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4 Husky Scoring Outbursts That Bring Intrigue to a Tough Season

The University of Washington basketball team has multiple offensive weapons that are coming to the forefront.
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Losing became far too routine for this University of Washington basketball team until it stopped.

Yet individual point-production has been, and remains, a season-long revelation.

Every couple of games, someone different throws down a career high for the Huskies — often by a lot.

Last Sunday, it was junior guard Jamal Bey who scorched Utah for a team-high 28 points, which was 10 more than his previous best over two and a half seasons.

The game before, UW sophomore guard Marcus Tsohonis went for 27 against Colorado, and he did this by coming off the bench, and he made this happen after scoring 24 against Stanford 13 days earlier.

Junior guard Erik Stevenson turned in nine consecutive single-digit performances to begin the season, even going scoreless in two of the last three, before he went off for 27 points on California.

Everyone assumed senior guard Quade Green, the one-time Kentucky transfer, would lead this team in scoring most nights and he has, with 26 against Oregon his high-water mark.

Even long-range and quick-trigger sophomore guard RaeQuan Battle got involved in this scoring free-for-all by subbing in following mundane games of 3, 3 and 4, and dropping 19 points on the Ducks.

All of this point-producing unpredictability has taken a little of the sting out of a lost season (3-11 overall, 2-7 Pac-12) and kept people guessing over who will come next at the top of the nightly scoring heap.

As the Huskies prepare to host Washington State on Sunday at 5 p.m., whose turn comes next?

We revisit the Huskies' top four point performances this season:

28 

Based on his Husky history alone, Bey seemed an unlikely candidate to lead this team with the highest-scoring game of the season. But he does. Through his first 66 Husky outings, the Las Vegas product reached double figures only six times, and never exceeded 14 points. Against Utah, the points came rushing out of him in ways that seemed possible but not necessary realistic. 

For a UW team that couldn't hit anything early on this season, Bey was disarmingly accurate in the 83-79 victory, sinking 10 of 11 field-goal attempts, including all four of his 3-pointers. He's reached double figures in five of his past six games now. He has at least 11 games left to see if can exceed his team high of 28.

"I've never been this efficient before, but my teammates were finding me and every shot I put up felt good," said Bey, who had a 50-point game as a Las Vegas high school player. "It was, 'If I'm open, I'm shooting it.' " 

27 

Tsohonis was like a firefighter sitting around the station, waiting night after night for something to happen, to go out on a call. Four nights before Bey went wild, this unconventional but reliable guard from Portland found his rhythm against Colorado. Checking in more than four minutes after the game began, the guy with the fashionable big hair sank 9 of 13 shots, including 4 of 5 from behind the arc, in the UW's 84-80 win over the Buffaloes.

When the season opened, he wasn't always in the rotation as coach Mike Hopkins went with backcourt newcomers. Tsohonis sat out three entire games. Yet practically every time he's heard his name called, he's produced. He had a 24-point outing against Stanford, too, demonstrating the 27 game was no fluke.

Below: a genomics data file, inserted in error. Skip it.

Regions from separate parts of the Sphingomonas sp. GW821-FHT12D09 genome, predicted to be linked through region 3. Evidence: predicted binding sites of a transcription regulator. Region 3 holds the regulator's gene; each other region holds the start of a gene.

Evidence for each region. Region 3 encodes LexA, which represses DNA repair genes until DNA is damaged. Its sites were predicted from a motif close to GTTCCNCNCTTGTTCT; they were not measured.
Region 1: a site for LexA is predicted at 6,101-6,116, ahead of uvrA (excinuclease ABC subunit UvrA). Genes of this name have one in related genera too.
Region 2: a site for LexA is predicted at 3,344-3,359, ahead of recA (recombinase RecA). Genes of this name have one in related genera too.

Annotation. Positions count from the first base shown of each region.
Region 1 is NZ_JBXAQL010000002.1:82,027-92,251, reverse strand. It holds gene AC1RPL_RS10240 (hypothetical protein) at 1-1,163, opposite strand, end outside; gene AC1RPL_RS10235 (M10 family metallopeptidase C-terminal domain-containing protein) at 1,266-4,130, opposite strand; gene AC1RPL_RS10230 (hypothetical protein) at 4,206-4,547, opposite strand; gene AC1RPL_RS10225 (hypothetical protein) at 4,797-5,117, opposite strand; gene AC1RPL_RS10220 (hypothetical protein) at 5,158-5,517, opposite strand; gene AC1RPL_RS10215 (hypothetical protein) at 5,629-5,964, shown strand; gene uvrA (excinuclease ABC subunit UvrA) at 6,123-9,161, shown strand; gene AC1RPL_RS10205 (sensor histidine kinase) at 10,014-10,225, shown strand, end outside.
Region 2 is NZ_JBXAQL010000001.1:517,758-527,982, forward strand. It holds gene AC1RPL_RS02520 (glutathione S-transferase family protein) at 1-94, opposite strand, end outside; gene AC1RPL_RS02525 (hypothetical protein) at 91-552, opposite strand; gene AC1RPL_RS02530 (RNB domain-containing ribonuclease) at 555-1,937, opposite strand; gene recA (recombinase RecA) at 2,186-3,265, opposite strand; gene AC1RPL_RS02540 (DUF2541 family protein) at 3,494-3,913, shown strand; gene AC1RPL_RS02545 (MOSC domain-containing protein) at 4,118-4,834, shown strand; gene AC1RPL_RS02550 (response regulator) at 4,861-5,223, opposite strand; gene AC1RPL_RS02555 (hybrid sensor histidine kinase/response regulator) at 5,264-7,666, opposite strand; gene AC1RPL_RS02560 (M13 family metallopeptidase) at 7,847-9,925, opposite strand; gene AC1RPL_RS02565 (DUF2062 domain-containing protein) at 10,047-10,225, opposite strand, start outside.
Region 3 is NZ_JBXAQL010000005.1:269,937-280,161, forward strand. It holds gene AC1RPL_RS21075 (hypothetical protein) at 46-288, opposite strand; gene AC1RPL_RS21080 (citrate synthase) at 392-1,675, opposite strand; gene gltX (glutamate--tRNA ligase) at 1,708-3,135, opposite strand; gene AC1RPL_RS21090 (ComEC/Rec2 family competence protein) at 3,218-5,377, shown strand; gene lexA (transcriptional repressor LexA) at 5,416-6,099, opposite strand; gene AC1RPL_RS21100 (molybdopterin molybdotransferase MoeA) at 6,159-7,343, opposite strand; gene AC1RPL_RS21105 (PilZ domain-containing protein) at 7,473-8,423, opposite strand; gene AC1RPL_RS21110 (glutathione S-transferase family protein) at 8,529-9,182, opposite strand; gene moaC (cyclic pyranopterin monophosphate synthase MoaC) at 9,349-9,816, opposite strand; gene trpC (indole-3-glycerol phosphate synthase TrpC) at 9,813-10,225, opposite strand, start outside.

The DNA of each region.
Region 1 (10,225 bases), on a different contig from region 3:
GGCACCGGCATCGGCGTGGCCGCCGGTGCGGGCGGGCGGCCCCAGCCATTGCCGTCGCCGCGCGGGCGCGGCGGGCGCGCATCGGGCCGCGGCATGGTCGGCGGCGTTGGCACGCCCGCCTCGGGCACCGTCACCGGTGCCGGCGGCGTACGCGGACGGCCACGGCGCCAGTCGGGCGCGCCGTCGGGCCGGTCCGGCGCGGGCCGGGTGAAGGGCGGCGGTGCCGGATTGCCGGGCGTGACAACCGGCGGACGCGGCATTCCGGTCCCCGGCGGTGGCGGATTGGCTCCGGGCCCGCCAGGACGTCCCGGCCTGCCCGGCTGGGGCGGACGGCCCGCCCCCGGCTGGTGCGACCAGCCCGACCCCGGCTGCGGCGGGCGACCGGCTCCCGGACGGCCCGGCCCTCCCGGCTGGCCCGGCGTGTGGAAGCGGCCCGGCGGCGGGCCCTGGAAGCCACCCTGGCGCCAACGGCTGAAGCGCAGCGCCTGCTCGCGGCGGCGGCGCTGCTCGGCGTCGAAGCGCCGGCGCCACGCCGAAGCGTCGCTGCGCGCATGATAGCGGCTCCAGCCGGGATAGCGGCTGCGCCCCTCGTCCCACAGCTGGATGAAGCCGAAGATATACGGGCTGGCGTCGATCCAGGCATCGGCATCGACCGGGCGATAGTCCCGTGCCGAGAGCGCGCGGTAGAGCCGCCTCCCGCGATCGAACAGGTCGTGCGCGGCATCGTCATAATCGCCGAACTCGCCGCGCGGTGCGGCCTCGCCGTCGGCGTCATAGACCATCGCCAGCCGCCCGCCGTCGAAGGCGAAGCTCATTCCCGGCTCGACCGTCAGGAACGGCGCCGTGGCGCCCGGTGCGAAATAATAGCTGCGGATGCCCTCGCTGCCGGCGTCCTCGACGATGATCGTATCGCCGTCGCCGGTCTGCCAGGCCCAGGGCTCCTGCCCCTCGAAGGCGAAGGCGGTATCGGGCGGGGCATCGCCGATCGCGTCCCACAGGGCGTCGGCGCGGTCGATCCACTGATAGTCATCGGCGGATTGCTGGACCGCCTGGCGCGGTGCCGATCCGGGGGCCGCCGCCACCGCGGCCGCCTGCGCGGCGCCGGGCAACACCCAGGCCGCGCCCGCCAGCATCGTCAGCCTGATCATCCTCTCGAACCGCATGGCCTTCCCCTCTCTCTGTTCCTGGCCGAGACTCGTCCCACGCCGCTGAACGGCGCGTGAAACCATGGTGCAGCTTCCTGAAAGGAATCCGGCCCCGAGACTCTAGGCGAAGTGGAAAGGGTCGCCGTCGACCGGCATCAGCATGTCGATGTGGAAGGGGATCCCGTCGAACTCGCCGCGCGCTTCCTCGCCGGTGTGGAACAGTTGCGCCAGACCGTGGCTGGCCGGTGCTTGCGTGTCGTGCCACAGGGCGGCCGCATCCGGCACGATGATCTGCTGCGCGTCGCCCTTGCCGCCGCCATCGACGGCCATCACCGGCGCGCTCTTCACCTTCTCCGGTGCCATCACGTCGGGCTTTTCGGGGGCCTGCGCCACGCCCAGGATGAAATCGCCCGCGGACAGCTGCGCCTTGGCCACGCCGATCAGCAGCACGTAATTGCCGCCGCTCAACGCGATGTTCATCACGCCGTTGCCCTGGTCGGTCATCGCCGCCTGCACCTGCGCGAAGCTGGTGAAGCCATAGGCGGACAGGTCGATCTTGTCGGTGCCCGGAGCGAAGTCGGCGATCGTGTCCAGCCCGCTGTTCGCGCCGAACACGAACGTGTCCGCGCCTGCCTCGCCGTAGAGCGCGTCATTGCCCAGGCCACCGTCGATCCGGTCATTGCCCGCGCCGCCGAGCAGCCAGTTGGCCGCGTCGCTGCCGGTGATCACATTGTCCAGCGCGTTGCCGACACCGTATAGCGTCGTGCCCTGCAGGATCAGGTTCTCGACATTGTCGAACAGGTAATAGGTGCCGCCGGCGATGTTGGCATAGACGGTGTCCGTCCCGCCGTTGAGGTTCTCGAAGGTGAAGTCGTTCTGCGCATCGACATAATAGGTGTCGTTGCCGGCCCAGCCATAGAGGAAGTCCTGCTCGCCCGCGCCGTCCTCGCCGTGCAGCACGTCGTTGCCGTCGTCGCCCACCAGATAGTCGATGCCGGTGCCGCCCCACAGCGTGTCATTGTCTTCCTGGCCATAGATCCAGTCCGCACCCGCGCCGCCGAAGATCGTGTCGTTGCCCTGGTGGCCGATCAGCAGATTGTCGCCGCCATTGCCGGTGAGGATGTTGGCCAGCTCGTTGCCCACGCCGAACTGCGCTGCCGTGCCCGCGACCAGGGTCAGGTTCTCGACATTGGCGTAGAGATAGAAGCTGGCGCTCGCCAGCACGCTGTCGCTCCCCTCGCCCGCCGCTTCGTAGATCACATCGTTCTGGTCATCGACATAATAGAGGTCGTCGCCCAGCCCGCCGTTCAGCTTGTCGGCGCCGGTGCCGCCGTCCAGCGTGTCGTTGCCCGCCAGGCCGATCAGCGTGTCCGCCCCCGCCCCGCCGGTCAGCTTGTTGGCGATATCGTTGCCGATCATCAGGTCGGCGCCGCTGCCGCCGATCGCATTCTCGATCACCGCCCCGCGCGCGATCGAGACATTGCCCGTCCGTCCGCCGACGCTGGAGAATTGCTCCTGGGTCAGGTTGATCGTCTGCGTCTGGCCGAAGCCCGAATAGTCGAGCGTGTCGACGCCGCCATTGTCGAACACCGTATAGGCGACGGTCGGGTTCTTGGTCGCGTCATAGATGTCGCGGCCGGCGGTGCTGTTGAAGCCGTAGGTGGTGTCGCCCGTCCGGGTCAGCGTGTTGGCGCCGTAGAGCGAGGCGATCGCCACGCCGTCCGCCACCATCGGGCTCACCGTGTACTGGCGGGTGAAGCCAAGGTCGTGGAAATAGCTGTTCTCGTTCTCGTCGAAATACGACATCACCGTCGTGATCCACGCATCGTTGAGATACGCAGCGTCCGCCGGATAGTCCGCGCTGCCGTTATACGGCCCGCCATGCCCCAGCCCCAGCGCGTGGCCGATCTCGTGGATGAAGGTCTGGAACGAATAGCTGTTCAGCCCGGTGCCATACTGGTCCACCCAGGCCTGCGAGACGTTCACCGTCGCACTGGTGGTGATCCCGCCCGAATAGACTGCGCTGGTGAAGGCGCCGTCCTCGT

"I was just glad we were able to pull through and nobody's quitting on each other," Tsohonis said, deflecting the credit coming his way. "We're communicating."

27

Reaching this exalted point total was no surprise for Stevenson when he did it against California in his 10th Husky game. No, the prevailing question that day was what took him so long?

The Wichita State transfer brought a track record with him to the UW for instant scoring, coming up with a college career-high 29 points for the Shockers against Ole Miss last January and following up with 27 against Central Florida a month later.

Stevenson, with fundamentally sound shooting form better than most, as shown in the photo, simply had trouble getting his shot off with a new offense, more freestyle than set up, and with new teammates who were all trying to take it upon themselves to pull the UW out of its horrendous slide.

"I've been a scorer my whole life," he said. "Obviously that didn't show the first few games."

26

Green has the ability score, no question about it — he leads the UW in scoring at 15.4 points per game. He has turned in five 20-point games in 14 games for the Huskies this season. He had three of these in 14 games last season before becoming academically ineligible.

He collected his career- and season-high 26 points on 10-of-17 shooting against the Ducks and followed that up a few weeks later with 25 at UCLA, demonstrating his offensive prowess against two of the Pac-12's top teams. In his season and a half at Kentucky, he topped 20 points just once, in his fourth game as a freshman with 21 against East Tennessee State.

While Green needs to react accordingly to the situation that presents itself, he's gone from almost exclusively looking for his 3-point shot during UW loss after loss to mixing in clever scoring while dishing the ball to teammates more in the recent wins. Face it, he's not going to make it in the NBA as a 6-footer who's solely a scorer. He needs to show some playmaking ability now. It helps if other guys are doing the scoring, too.

"We're hitting shots now," Green said. "We weren't doing that previously."

Follow Dan Raley of Husky Maven on Twitter: @DanRaley1 and @HuskyMaven

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